|GROFF_FONT(5)||File Formats and Configurations||GROFF_FONT(5)|
Empty lines are ignored.
The res, unitwidth, fonts, and sizes lines are compulsory. Not all commands in the DESC file are used by troff itself; some of the keywords (or even additional ones) are used by postprocessors to store arbitrary information about the device.
Here a list of obsolete keywords which are recognized by groff but completely ignored: spare1, spare2, biggestfont.
The first section is a sequence of lines each containing a sequence of blank delimited words; the first word in the line is a key, and subsequent words give a value for that key.
Other commands are ignored by troff but may be used by postprocessors to store arbitrary information about the font in the font file.
The first section can contain comments which start with the # character and extend to the end of a line.
The second section contains one or two subsections. It must contain a charset subsection and it may also contain a kernpairs subsection. These subsections can appear in any order. Each subsection starts with a word on a line by itself.
The word charset starts the charset subsection. The charset line is followed by a sequence of lines. Each line gives information for one glyph. A line comprises a number of fields separated by blanks or tabs. The format is
name identifies the glyph: if name is a single glyph c then it corresponds to the groff input character c; if it is of the form \c where c is a single character, then it corresponds to the special character \[c]; otherwise it corresponds to the groff input character \[name]. If it is exactly two characters xx it can be entered as \(xx. Note that single-letter special characters can't be accessed as \c; the only exception is ‘\-’ which is identical to ‘\[-]’. The name --- is special and indicates that the glyph is unnamed; such glyphs can only be used by means of the \N escape sequence in troff.
The type field gives the glyph type:
The code field gives the code which the postprocessor uses to print the glyph. The glyph can also be input to groff using this code by means of the \N escape sequence. The code can be any integer. If it starts with a 0 it is interpreted as octal; if it starts with 0x or 0X it is interpreted as hexadecimal. Note, however, that the \N escape sequence only accepts a decimal integer.
The entity_name field gives an ASCII string identifying the glyph which the postprocessor uses to print that glyph. This field is optional and is currently used by grops to build sub-encoding arrays for PS fonts containing more than 256 glyphs. (It has also been used for grohtml's entity names but for efficiency reasons this data is now compiled directly into grohtml.)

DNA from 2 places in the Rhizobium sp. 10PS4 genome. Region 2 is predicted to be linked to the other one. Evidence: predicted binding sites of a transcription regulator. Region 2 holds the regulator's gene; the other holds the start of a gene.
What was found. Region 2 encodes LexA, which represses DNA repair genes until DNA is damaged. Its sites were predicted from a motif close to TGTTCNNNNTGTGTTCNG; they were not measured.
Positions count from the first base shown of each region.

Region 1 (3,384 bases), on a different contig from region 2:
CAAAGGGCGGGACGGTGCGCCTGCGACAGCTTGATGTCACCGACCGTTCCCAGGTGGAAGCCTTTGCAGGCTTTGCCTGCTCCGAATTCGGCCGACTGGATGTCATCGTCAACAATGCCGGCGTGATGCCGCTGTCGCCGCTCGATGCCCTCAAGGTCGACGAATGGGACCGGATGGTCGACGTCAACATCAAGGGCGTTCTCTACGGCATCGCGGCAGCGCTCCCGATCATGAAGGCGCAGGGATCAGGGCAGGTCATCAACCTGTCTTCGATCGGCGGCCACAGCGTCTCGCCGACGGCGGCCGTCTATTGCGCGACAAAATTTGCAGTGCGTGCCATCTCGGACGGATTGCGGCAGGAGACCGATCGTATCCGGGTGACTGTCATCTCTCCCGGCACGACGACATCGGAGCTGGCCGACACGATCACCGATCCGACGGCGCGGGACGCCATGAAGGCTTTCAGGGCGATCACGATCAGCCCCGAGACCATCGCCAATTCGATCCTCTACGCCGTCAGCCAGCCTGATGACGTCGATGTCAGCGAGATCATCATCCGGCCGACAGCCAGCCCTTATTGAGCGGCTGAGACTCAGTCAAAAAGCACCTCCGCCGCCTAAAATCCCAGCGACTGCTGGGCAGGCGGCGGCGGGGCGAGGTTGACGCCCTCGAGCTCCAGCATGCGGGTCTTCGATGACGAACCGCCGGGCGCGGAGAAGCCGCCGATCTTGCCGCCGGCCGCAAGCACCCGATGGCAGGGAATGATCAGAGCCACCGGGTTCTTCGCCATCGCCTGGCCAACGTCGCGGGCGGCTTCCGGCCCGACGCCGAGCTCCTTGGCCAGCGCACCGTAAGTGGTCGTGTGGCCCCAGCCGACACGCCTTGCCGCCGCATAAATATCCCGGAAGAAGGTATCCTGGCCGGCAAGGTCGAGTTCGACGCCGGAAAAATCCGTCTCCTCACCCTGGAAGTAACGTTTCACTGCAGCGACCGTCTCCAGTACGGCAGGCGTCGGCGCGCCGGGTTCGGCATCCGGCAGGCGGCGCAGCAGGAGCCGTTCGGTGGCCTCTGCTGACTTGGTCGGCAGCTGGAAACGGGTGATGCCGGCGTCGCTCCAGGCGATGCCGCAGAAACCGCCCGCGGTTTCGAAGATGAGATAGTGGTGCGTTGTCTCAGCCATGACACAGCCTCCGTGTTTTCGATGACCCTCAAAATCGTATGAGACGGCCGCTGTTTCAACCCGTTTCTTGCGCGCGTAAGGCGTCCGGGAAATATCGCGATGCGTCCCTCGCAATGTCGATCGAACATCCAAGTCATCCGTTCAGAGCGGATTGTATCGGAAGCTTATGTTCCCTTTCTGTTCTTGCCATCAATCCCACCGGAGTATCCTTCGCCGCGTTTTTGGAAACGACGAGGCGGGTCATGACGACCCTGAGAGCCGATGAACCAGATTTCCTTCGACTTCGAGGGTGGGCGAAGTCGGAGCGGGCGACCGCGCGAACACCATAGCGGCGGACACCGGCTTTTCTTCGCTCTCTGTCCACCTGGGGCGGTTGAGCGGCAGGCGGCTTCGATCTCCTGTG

Anything on the line after the encoding field or ‘--’ are ignored.
The metrics field has the form (in one line; it is broken here for the sake of readability):
There must not be any spaces between these subfields. Missing subfields are assumed to be 0. The subfields are all decimal integers. Since there is no associated binary format, these values are not required to fit into a variable of type char as they are in ditroff. The width subfields gives the width of the glyph. The height subfield gives the height of the glyph (upwards is positive); if a glyph does not extend above the baseline, it should be given a zero height, rather than a negative height. The depth subfield gives the depth of the glyph, that is, the distance below the baseline to which the glyph extends (downwards is positive); if a glyph does not extend below the baseline, it should be given a zero depth, rather than a negative depth. The italic-correction subfield gives the amount of space that should be added after the glyph when it is immediately to be followed by a glyph from a roman font. The left-italic-correction subfield gives the amount of space that should be added before the glyph when it is immediately to be preceded by a glyph from a roman font. The subscript-correction gives the amount of space that should be added after a glyph before adding a subscript. This should be less than the italic correction.
A line in the charset section can also have the format
This indicates that name is just another name for the glyph mentioned in the preceding line.
The word kernpairs starts the kernpairs section. This contains a sequence of lines of the form:
This means that when glyph c1 appears next to glyph c2 the space between them should be increased by n. Most entries in kernpairs section have a negative value for n.
A man page name(n) of section n can be viewed either with
|17 December 2018||groff 1.22.4|